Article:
But if you also have a premium card like the Chase Sapphire Reserve®, Chase Sapphire Preferred® Card, or Ink Business Preferred® Credit Card, you can use the Ultimate Rewards you earn on the Freedom Flex or Freedom Unlimited in a couple of different ways.

Combine your Ultimate Rewards on your card with the highest payback

The biggest and most immediate advantage of applying for a premium Chase card if you already have Ultimate Rewards points with the Chase Freedom or Chase Freedom Unlimited is the ability to redeem your Ultimate Rewards at a higher level.

As an example, let's say you already have a Chase Freedom Unlimited® and you've already put a lot of spending on it. You have 55,000 Ultimate Rewards, which Chase markets and displays to you as $550 cash back.

Now you apply for the Chase Sapphire Preferred® Card. In addition to the 80,000 points from the initial sign-up bonus after you spend $4,000 in the first three months, you'll get the ability to transfer your existing Ultimate Rewards to your Sapphire Reserve account.

Your 55,000 existing Ultimate Rewards combine with the 80,000 Ultimate Rewards from the Chase Sapphire Preferred® Card bonus, giving you a new total of 135,000 Ultimate Rewards. But even better, instead of redeeming your points at a value of only 1 cent per point, because you have the Sapphire Reserve you can redeem your points for 1.25 cents per point. Now you could use your Ultimate Rewards for $2,025 in travel through the Ultimate Rewards portal.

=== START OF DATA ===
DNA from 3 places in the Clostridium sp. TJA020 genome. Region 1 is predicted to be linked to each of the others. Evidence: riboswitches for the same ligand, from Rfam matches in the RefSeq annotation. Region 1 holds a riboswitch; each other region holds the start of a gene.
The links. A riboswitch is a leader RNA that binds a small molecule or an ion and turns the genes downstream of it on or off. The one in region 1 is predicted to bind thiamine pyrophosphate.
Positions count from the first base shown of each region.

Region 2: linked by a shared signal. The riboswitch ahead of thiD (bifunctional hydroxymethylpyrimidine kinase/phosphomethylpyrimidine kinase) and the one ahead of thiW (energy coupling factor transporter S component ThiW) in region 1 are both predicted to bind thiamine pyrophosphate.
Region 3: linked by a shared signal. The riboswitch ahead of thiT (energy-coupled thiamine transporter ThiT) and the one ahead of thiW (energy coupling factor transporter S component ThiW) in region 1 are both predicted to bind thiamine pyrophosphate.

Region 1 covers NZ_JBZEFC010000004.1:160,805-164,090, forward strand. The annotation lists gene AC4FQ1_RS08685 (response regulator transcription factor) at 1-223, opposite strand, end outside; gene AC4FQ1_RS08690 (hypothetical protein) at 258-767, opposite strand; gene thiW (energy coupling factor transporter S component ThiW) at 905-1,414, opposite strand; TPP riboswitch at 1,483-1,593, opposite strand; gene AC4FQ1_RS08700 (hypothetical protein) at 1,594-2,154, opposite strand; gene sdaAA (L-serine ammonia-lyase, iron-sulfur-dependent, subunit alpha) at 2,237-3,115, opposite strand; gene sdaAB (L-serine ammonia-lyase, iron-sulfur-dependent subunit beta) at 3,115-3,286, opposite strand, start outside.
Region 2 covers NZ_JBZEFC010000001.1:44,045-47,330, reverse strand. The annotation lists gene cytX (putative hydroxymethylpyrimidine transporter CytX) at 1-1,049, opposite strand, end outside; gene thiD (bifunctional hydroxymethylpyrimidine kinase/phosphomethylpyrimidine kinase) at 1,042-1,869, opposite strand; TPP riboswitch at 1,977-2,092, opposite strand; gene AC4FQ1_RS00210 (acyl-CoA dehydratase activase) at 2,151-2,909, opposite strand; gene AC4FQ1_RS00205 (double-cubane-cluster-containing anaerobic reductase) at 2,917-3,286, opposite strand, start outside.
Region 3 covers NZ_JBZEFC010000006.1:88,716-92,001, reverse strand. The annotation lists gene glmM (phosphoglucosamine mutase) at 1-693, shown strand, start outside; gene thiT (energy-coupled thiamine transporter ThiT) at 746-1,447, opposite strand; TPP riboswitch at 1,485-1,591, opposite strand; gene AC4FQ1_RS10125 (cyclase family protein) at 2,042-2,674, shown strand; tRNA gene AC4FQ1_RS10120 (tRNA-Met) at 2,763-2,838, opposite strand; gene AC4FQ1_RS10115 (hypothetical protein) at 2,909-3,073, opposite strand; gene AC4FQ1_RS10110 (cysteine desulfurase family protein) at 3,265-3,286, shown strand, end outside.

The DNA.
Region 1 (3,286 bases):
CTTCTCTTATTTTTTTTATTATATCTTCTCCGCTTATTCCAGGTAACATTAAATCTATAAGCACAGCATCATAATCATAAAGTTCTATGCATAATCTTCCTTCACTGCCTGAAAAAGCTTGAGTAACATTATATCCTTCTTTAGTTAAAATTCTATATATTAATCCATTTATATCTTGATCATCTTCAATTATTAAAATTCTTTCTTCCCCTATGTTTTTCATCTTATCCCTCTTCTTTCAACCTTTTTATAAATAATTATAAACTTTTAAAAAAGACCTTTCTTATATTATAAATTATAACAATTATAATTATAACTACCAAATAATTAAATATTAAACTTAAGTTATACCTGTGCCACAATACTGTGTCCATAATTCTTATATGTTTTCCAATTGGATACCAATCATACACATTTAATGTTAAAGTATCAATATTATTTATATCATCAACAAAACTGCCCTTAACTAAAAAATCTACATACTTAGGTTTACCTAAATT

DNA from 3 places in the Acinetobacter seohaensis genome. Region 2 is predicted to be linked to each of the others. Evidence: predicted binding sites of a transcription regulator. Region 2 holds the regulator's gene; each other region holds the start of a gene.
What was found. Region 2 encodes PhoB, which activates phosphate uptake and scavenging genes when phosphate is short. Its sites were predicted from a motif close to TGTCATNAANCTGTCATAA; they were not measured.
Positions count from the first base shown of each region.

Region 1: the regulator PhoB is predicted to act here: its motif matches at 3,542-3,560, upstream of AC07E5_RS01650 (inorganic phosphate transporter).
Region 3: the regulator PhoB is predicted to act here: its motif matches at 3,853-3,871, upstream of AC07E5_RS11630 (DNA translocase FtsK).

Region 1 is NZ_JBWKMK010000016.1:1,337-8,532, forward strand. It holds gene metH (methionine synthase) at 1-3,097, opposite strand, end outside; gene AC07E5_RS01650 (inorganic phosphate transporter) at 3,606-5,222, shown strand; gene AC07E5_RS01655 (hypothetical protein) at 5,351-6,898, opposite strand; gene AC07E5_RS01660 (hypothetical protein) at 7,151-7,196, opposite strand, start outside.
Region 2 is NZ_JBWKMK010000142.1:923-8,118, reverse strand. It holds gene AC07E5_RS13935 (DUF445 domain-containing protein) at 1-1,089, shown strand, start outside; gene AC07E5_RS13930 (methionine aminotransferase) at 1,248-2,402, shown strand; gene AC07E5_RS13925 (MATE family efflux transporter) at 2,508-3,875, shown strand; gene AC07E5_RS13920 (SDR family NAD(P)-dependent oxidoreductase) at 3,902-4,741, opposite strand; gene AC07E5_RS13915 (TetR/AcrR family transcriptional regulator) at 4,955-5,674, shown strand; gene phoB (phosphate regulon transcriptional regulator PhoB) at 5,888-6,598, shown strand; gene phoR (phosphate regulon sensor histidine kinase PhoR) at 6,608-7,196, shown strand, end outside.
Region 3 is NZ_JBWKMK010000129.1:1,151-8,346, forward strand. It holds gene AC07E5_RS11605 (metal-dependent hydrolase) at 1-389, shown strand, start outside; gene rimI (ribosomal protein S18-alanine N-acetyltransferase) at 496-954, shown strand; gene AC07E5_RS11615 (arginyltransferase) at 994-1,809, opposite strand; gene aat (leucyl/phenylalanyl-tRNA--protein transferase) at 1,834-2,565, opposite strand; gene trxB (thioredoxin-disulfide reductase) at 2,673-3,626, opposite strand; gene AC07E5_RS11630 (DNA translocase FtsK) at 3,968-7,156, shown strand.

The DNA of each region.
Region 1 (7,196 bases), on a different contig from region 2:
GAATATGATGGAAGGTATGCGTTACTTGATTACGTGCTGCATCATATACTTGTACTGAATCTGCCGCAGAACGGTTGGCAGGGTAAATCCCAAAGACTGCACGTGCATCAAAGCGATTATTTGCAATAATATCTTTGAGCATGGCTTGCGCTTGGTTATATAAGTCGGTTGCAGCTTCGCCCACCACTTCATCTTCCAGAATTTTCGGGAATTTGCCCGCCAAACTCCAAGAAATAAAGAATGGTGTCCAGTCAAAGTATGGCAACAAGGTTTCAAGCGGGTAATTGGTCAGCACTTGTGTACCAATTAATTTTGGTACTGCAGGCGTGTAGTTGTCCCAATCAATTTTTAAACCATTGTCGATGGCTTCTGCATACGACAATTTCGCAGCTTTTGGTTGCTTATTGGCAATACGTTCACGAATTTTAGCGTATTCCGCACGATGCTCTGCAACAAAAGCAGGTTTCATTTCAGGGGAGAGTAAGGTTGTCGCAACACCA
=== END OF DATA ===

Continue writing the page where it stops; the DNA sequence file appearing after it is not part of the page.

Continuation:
Annual Fee

$95

Regular APR

15.99%-22.99% Variable
Credit Score
Good to Excellent
Editor's Rating
Featured Reward
80,000 points
Chevron iconIt indicates an expandable section or menu, or sometimes previous / next navigation options.
  • Details
  • Pros & Cons
  • Earn 80,000 bonus points after you spend $4,000 on purchases in the first 3 months from account opening. That's $1,000 toward travel when you redeem through Chase Ultimate Rewards®.
  • 2X points on travel and dining at restaurants worldwide, eligible delivery services, takeout and dining out & 1 point per dollar spent on all other purchases.
  • Get 25% more value when you redeem for airfare, hotels, car rentals and cruises through Chase Ultimate Rewards. For example, 80,000 points are worth $1,000 toward travel.
  • Get unlimited deliveries with a $0 delivery fee and reduced service fees on orders over $12 for a minimum of one year on qualifying food purchases with DashPass, DoorDash's subscription service. Activate by 12/31/21.
  • Earn 5X points on Lyft rides through March 2022. That's 3X points in addition to the 2X points you already earn on travel.
Pros
  • High sign-up bonus starts you off with lots of points
  • Strong travel coverage
Cons
  • Doesn't offer a Global Entry/TSA PreCheck application fee credit or any other statement credit benefits
Read Our Review Read Our ReviewA looong arrow, pointing right

Take advantage of Chase's new "Pay Yourself Back" feature

With the current COVID-19 pandemic curtailing travel, many credit card issuers are introducing new features that let you use your rewards here at home.